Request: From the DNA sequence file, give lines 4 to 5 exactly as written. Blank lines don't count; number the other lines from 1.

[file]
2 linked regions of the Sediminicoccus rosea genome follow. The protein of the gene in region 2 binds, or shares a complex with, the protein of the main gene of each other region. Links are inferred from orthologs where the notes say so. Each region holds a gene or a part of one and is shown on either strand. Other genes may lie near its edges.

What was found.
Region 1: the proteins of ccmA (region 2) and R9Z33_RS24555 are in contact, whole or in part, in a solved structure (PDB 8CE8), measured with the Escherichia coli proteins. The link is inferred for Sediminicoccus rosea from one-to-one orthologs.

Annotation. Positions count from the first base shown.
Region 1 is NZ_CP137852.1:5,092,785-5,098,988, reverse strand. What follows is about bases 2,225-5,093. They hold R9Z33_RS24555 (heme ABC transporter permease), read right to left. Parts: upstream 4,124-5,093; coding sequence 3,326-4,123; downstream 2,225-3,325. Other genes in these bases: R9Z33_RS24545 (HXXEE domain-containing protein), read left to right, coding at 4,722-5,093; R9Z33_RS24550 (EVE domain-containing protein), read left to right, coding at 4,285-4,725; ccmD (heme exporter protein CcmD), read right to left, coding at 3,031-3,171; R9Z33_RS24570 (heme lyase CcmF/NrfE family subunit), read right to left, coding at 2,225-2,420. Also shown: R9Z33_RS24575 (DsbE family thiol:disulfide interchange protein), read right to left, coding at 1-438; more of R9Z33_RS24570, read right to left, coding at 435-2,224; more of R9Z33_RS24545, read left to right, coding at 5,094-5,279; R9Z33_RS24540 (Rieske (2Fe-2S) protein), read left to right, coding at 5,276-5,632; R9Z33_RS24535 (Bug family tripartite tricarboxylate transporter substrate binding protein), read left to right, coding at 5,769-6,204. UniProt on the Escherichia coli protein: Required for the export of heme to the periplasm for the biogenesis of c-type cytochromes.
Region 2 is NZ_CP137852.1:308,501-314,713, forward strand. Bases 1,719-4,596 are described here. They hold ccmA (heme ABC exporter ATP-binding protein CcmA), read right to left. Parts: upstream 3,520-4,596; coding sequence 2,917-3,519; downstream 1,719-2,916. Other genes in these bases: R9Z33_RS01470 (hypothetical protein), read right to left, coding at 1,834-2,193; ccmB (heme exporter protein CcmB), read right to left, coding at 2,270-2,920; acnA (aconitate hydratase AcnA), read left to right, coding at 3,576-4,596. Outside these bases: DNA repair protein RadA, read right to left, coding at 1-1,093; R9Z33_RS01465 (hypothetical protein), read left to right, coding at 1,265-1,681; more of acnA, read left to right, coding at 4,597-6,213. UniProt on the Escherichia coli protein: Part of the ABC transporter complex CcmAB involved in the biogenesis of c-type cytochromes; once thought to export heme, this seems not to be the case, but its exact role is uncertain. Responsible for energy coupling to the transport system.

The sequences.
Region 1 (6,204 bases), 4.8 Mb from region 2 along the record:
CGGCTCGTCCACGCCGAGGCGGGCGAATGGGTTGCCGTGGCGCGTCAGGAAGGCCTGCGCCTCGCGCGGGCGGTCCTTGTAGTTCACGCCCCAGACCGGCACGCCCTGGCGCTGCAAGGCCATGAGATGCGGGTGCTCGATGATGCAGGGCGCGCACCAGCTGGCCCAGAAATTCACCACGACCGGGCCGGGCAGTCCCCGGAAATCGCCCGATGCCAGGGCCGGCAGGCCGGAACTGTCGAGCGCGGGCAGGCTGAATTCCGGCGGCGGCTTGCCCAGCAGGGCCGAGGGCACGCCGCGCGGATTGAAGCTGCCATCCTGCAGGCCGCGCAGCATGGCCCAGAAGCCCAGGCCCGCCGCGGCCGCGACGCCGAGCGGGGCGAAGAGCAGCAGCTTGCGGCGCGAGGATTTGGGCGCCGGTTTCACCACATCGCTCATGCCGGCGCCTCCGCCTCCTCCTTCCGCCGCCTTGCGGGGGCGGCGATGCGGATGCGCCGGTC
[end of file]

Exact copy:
Annotation. Positions count from the first base shown.
Region 1 is NZ_CP137852.1:5,092,785-5,098,988, reverse strand. What follows is about bases 2,225-5,093. They hold R9Z33_RS24555 (heme ABC transporter permease), read right to left. Parts: upstream 4,124-5,093; coding sequence 3,326-4,123; downstream 2,225-3,325. Other genes in these bases: R9Z33_RS24545 (HXXEE domain-containing protein), read left to right, coding at 4,722-5,093; R9Z33_RS24550 (EVE domain-containing protein), read left to right, coding at 4,285-4,725; ccmD (heme exporter protein CcmD), read right to left, coding at 3,031-3,171; R9Z33_RS24570 (heme lyase CcmF/NrfE family subunit), read right to left, coding at 2,225-2,420. Also shown: R9Z33_RS24575 (DsbE family thiol:disulfide interchange protein), read right to left, coding at 1-438; more of R9Z33_RS24570, read right to left, coding at 435-2,224; more of R9Z33_RS24545, read left to right, coding at 5,094-5,279; R9Z33_RS24540 (Rieske (2Fe-2S) protein), read left to right, coding at 5,276-5,632; R9Z33_RS24535 (Bug family tripartite tricarboxylate transporter substrate binding protein), read left to right, coding at 5,769-6,204. UniProt on the Escherichia coli protein: Required for the export of heme to the periplasm for the biogenesis of c-type cytochromes.